The literary magazine Bookforum announced on Monday that its current issue would be its last, dealing a significant blow to literary journalism, which has been vastly diminished in recent years.
“We are so proud of the contribution Bookforum has made to the literary community,” the magazine said on Twitter after announcing its closure, “and are immensely grateful to the advertisers, subscribers and booksellers who made our mission possible over the years.”
Bookforum was one of the few remaining publications devoted to books, running a mix of reviews, essays and interviews. Among the articles it published over the years were interviews with writers like Jhumpa Lahiri and Marlon James, and essays on Philip Roth and George Saunders.
So called “little” magazines — independent and noncommercial journals, often with readership in the low four figures — are experiencing a renaissance, with the recent launching of many new publications such as The Drift and Forever Magazine. At the same time, national legacy journals funded by corporations are struggling to stay afloat in an era of consolidation.
Astra Magazine, an international magazine of literature published by Astra Publishing House, ceased publication earlier this year after two issues, while The Washington Post Magazine announced that its final issue will run at the end of December. (The Post’s books section, Book World, has recently made a comeback, however.)
Bookforum and its sister publication, Artforum, were acquired by Penske Media Corporation last week. Penske did not respond to questions about the decision to shutter Bookforum. David Velasco, the editor of Artforum, said that magazine would continue operations.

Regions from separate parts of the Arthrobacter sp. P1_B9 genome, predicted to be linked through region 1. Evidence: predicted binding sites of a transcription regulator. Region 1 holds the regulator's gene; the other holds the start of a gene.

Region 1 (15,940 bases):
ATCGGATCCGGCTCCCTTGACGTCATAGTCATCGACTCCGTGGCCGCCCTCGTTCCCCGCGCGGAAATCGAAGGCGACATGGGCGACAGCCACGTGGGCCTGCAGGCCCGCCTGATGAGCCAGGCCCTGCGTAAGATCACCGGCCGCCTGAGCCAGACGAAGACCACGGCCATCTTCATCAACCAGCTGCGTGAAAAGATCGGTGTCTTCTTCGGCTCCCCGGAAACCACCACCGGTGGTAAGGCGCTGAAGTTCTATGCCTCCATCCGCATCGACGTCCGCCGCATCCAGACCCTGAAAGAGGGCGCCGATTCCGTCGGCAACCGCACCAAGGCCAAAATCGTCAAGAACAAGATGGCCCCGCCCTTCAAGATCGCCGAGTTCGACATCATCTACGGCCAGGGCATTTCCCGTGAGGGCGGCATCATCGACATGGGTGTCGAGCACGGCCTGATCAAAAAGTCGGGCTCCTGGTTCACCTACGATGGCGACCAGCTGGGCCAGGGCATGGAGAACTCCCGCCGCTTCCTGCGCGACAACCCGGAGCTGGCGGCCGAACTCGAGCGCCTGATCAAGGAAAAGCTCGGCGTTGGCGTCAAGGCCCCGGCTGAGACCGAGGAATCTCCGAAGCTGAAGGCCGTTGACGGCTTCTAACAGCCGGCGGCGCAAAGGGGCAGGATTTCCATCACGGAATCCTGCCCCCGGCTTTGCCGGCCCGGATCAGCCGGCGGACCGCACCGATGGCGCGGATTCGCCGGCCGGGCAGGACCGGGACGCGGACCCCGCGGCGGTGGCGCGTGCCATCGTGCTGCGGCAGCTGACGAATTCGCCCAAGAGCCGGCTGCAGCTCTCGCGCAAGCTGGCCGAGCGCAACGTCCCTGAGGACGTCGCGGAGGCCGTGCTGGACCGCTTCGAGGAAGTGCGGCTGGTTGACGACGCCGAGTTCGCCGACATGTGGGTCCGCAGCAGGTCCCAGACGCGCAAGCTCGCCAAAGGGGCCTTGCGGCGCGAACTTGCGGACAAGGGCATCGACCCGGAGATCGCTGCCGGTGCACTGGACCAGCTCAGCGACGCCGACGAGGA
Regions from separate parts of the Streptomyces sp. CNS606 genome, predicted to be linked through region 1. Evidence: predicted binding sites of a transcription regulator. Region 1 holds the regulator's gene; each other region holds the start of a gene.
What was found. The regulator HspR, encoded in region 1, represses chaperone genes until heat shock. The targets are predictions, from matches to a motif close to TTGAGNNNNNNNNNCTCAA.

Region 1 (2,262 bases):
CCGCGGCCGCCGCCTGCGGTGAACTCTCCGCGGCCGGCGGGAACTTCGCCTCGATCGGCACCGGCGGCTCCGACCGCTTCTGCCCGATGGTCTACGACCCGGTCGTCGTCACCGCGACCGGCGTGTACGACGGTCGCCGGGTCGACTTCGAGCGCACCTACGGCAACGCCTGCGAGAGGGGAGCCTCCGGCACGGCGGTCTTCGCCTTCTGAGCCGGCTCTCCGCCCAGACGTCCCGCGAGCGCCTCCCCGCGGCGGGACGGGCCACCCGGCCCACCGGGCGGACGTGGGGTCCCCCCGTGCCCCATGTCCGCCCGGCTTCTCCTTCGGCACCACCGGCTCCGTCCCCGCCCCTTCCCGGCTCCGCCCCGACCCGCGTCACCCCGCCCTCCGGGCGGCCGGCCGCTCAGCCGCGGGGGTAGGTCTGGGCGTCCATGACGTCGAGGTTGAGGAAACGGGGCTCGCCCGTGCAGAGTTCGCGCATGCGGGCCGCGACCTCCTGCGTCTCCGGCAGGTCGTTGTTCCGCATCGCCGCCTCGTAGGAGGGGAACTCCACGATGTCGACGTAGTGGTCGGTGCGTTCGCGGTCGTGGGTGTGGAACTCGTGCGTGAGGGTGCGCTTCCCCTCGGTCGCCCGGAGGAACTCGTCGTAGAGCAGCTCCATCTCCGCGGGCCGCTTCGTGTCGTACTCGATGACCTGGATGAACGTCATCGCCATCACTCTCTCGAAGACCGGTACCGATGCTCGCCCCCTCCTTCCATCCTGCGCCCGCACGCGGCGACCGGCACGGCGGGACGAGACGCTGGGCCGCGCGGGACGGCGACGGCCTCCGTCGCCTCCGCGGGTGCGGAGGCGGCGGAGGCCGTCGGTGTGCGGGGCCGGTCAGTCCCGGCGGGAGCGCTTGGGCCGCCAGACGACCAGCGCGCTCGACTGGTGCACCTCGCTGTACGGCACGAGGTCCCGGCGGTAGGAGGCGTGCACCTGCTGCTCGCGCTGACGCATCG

Bookforum’s website will continue to offer access to the archives for the near future, according to Kate Koza, who is the associate publisher at Artforum and Bookforum, and will stay on at Artforum.
Bookforum was an important outlet for freelance book reviewers, who could gain exposure there, and for authors as well, as one of the few remaining places they could hope to receive a thoughtful and lengthy review.
“I think it’s unfortunate for young writers especially,” said Kaitlin Phillips, a writer and publicist whose first print byline was in Bookforum. She described the magazine as “the first stop on a train that ends” at publications like Harper’s, The London Review of Books and The New York Review of Books. “I also feel for the small presses who rely on the consistent attention Bookforum paid to their novels.”
For small, independent and academic presses that found a platform in the magazine, the closure will be a real loss, said Janique Vigier, an editor at the independent publisher Semiotext(e).
It “gave this dignity to what you do,” Vigier said, “because most of the time working in publishing at that level is a labor of love, and also a vow of poverty.”
Lydia Kiesling, author of the novel “The Golden State” and a former editor of the literary magazine The Millions, said in an email that Bookforum had a reputation for long-form criticism that was both serious and stylish.
“It was a gift to have my work taken seriously in a critical format of which there are so few remaining,” she said. “The destruction of the ecosphere of letters by media consolidation is a disaster for writers.”
Hafizah Augustus Geter, author of the memoir “The Black Period,” and a literary agent at Janklow & Nesbit, said established authors who regularly receive reviews will continue to do so, but the magazine’s closure would have larger effects for emerging writers, queer writers and writers of color.
Bookforum encouraged editors to experiment and take chances, said Namara Smith, a former editor at the magazine who now works at The New Yorker.
Every time they closed an issue, she and a colleague would say to each other that they couldn’t believe they were still being allowed to put out the magazine, she said. “It always felt like we were getting away with something.”